The creators of the British animated classic “Wallace and Gromit” bring their magic to a full length feature.
It’s an ingenious little adventure that follows the hopes and dreams of a chicken named Ginger (Julia Sawalha).
Her dream is to escape Mrs. Tweedy’s chicken farm. She claims she can do it on her own but what bewilders her is that she is afraid for all her fellow fowl within the coop. So their plan focuses upon all of them in one huge jail-break. Ginger’s prayers seem to be answered when a “flying” rooster named Rocky (Mel Gibson) drops into the coop after escaping a traveling circus.
Meanwhile Mrs. Tweedy (Miranda Richardson) develops a plan to turn her little farm into a massive “chicken pot pie” factory forcing Ginger and Rocky to teach all the others to fly before they become pies.
What makes “Chicken Run” so ingenious was how the animators made us want to be apart of the chicken world. We fall head over heals involved with these chickens and their daily lives. Coupled with that involvement, “Chicken Run” also cleverly delivers us into a “prison breakout” movie filled with humor, and excitement.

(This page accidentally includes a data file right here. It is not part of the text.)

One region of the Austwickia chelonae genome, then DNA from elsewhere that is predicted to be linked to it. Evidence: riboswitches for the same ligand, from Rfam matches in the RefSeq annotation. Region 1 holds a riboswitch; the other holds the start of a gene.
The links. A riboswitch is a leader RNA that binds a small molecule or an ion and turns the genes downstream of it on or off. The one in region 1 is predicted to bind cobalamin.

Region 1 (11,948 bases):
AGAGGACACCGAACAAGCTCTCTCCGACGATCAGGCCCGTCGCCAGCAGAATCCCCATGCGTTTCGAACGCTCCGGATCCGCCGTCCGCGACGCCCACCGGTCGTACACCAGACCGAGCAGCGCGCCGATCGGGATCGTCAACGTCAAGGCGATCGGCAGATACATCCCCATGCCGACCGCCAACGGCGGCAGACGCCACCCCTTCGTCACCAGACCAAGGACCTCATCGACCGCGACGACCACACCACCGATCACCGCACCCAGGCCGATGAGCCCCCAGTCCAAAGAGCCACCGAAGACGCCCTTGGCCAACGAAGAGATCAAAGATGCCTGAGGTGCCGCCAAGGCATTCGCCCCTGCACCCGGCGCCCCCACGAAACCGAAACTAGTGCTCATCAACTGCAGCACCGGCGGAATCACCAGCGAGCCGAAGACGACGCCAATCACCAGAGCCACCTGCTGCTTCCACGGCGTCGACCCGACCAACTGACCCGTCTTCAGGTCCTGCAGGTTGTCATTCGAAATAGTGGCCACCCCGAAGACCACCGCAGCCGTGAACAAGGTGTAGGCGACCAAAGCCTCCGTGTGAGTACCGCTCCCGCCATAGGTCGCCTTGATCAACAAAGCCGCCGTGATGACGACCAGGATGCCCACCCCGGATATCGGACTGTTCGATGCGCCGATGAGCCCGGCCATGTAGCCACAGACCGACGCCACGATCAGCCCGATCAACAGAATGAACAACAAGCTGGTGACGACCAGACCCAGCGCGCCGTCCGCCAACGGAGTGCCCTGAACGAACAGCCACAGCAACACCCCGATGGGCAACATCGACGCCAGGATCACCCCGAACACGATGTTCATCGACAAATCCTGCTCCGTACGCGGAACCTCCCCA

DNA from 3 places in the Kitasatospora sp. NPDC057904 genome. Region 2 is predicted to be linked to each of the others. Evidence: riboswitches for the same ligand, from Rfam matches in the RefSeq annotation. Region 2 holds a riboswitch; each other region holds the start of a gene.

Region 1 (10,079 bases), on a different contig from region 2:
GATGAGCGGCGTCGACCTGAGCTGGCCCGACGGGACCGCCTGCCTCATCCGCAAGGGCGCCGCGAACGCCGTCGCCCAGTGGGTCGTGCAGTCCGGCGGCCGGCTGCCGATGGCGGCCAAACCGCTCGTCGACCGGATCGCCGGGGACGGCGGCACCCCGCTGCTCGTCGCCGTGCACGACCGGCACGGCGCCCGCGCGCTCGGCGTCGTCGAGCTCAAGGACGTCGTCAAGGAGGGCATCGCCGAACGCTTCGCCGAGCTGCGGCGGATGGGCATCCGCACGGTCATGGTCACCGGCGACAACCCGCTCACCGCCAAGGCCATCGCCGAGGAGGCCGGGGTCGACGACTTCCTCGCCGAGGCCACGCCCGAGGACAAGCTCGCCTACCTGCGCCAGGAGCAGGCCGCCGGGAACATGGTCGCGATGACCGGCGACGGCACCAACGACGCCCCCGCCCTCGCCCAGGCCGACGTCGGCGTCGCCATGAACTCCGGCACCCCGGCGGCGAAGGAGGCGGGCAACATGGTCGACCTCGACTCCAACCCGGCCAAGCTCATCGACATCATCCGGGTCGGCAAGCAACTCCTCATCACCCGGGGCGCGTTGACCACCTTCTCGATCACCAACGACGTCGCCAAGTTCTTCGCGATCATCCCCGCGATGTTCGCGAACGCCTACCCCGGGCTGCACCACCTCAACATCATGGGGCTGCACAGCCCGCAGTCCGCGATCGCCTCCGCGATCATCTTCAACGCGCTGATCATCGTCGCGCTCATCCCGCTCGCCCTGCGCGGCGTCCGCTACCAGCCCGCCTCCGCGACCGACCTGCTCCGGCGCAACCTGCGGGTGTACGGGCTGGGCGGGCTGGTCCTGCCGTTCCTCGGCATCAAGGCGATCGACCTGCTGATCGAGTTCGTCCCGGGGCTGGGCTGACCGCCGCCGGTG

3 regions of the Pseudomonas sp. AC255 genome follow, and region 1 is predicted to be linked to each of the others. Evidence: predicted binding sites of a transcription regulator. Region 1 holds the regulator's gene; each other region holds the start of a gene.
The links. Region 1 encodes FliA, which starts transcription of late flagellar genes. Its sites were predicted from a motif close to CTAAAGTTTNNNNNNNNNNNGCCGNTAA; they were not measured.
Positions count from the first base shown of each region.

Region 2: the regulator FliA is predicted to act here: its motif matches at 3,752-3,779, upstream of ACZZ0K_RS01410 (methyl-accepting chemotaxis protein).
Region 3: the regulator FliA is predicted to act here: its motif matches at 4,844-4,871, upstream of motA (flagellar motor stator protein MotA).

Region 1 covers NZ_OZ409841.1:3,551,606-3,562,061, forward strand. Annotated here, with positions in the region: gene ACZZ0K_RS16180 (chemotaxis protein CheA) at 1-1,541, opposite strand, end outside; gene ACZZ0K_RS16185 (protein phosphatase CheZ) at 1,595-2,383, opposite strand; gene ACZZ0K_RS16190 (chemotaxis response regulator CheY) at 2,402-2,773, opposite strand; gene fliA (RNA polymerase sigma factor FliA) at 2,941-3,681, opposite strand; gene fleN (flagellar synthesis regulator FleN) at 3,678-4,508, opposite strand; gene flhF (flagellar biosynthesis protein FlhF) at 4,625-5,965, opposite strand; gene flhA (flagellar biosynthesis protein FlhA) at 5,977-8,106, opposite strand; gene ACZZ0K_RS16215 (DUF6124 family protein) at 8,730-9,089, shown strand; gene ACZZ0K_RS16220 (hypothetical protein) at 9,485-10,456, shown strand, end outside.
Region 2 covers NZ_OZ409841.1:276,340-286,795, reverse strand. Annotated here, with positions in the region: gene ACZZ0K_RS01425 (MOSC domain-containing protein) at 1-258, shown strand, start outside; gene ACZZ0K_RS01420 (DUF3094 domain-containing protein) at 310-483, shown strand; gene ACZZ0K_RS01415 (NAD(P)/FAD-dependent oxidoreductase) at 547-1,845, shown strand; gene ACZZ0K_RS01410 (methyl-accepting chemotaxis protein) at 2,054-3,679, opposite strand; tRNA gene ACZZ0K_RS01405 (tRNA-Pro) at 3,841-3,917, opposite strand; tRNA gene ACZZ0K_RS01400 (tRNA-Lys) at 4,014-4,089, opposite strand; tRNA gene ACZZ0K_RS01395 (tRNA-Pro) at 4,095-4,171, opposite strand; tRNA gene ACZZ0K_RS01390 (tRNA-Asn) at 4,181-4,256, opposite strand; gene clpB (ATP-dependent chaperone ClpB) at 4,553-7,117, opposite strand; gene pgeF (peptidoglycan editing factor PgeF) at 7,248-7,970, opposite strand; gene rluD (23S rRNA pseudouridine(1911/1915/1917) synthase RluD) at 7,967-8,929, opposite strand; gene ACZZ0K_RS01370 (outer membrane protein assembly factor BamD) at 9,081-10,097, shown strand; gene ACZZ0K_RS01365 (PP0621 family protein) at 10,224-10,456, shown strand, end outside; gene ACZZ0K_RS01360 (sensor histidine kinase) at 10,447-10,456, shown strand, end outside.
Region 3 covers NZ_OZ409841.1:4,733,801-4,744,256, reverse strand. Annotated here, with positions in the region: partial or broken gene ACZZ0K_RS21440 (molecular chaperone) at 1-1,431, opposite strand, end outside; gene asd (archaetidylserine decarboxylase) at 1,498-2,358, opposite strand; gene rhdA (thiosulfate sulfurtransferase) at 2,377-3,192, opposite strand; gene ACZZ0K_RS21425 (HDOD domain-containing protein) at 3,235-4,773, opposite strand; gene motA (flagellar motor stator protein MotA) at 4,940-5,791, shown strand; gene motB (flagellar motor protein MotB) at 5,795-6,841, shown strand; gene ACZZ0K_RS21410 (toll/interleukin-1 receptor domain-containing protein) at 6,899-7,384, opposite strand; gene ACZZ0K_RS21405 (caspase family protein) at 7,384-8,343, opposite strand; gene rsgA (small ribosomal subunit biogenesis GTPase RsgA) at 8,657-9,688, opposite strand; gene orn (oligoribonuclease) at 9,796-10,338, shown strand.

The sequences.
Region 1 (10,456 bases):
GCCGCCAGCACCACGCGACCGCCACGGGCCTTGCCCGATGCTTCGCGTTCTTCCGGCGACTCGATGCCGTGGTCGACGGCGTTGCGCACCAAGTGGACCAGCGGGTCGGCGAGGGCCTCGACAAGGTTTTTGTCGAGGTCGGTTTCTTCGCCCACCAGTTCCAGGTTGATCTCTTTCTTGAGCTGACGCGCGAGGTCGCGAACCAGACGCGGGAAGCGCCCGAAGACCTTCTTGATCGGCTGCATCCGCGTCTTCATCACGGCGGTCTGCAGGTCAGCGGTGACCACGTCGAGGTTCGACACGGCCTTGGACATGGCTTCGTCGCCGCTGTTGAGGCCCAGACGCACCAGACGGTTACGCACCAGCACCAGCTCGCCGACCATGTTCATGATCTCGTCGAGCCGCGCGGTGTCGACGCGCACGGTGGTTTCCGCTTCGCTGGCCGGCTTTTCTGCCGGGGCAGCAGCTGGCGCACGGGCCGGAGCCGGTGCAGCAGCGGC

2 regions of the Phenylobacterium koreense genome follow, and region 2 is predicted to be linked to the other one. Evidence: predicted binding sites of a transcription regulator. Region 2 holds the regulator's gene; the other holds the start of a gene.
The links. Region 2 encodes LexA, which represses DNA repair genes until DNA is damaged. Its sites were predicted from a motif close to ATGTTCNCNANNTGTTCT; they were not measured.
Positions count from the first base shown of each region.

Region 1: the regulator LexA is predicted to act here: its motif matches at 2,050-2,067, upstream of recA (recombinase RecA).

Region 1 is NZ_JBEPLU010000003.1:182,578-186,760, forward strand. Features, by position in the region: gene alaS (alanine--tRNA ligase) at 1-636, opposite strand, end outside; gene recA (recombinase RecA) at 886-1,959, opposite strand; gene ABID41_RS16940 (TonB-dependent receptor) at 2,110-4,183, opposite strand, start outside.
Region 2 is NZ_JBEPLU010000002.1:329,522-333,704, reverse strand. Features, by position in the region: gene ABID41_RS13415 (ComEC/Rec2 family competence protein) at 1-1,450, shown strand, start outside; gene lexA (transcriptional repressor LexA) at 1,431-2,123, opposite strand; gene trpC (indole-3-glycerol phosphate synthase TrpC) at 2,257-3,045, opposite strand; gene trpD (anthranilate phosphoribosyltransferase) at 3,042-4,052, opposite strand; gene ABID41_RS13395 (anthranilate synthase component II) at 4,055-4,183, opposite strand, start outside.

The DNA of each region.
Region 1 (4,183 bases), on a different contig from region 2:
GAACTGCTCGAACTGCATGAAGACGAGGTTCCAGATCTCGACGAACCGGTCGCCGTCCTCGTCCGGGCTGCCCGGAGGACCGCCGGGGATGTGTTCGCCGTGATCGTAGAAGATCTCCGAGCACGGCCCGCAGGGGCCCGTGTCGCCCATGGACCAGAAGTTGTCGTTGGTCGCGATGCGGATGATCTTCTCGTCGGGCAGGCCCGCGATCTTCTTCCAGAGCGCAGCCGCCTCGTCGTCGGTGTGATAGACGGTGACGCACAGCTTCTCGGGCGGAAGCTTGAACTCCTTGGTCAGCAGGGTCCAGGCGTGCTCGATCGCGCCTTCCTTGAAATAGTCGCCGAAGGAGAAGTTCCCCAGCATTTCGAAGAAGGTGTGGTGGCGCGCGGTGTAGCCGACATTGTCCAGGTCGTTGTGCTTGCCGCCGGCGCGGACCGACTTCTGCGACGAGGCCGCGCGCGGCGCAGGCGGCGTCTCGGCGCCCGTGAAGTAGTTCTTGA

“Chicken Run” is a pure delight.
For many people this will be their first experimentation with a full length animated feature involving clay. The clay for me helps reflect the tones and dimensions of the characters. In some ways I think it aids a lot in the audience’s involvement in the chicken world.
Placing aside the claymation and those magnificent machines, “Chicken Run” also brings back a lot of classic Hollywood moments in the films setting. There are scenes which remind us a lot of the classic World War 2 prison movies. Films like the “Great Escape”, “Stalag 17” and even the misadventures of “Hogan’s Heroes”. What I liked about those film references here is that they weren’t here to poke fun at the films but to pay homage. The references also aid the audience in diving deeper into the film and its delight.
If you remember “Wallace and Gromit” then you may recall all their huge machines which helped enchant their everyday lives. From the rocket-ship to the sheep shearing machine, “Chicken Run” has these kinds of machines which have always amazed me in their transformation and assembly. How do they dream up these wondrous machines?
(4.5 out of 5)
So Says the Soothsayer.